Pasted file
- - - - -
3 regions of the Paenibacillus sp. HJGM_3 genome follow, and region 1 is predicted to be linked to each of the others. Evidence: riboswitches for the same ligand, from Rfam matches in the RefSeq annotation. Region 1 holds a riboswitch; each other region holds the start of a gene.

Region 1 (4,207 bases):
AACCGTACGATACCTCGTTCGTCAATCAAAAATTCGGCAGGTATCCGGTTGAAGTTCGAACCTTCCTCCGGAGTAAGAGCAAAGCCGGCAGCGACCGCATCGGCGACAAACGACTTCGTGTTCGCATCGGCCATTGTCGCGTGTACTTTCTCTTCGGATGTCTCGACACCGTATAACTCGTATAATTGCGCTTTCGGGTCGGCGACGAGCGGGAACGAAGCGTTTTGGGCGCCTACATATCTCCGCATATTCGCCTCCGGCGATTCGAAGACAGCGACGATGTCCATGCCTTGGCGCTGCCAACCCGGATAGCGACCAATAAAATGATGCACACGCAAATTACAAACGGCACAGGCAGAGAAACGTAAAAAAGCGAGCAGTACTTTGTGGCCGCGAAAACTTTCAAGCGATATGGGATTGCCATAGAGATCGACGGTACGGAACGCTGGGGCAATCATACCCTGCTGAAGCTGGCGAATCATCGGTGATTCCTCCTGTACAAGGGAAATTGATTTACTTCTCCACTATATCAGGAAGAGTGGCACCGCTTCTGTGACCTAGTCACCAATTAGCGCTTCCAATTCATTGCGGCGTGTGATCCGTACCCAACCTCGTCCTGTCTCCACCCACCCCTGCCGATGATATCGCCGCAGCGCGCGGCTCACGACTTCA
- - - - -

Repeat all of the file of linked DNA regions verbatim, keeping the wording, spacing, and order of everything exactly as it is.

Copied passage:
3 regions of the Paenibacillus sp. HJGM_3 genome follow, and region 1 is predicted to be linked to each of the others. Evidence: riboswitches for the same ligand, from Rfam matches in the RefSeq annotation. Region 1 holds a riboswitch; each other region holds the start of a gene.

Region 1 (4,207 bases):
AACCGTACGATACCTCGTTCGTCAATCAAAAATTCGGCAGGTATCCGGTTGAAGTTCGAACCTTCCTCCGGAGTAAGAGCAAAGCCGGCAGCGACCGCATCGGCGACAAACGACTTCGTGTTCGCATCGGCCATTGTCGCGTGTACTTTCTCTTCGGATGTCTCGACACCGTATAACTCGTATAATTGCGCTTTCGGGTCGGCGACGAGCGGGAACGAAGCGTTTTGGGCGCCTACATATCTCCGCATATTCGCCTCCGGCGATTCGAAGACAGCGACGATGTCCATGCCTTGGCGCTGCCAACCCGGATAGCGACCAATAAAATGATGCACACGCAAATTACAAACGGCACAGGCAGAGAAACGTAAAAAAGCGAGCAGTACTTTGTGGCCGCGAAAACTTTCAAGCGATATGGGATTGCCATAGAGATCGACGGTACGGAACGCTGGGGCAATCATACCCTGCTGAAGCTGGCGAATCATCGGTGATTCCTCCTGTACAAGGGAAATTGATTTACTTCTCCACTATATCAGGAAGAGTGGCACCGCTTCTGTGACCTAGTCACCAATTAGCGCTTCCAATTCATTGCGGCGTGTGATCCGTACCCAACCTCGTCCTGTCTCCACCCACCCCTGCCGATGATATCGCCGCAGCGCGCGGCTCACGACTTCA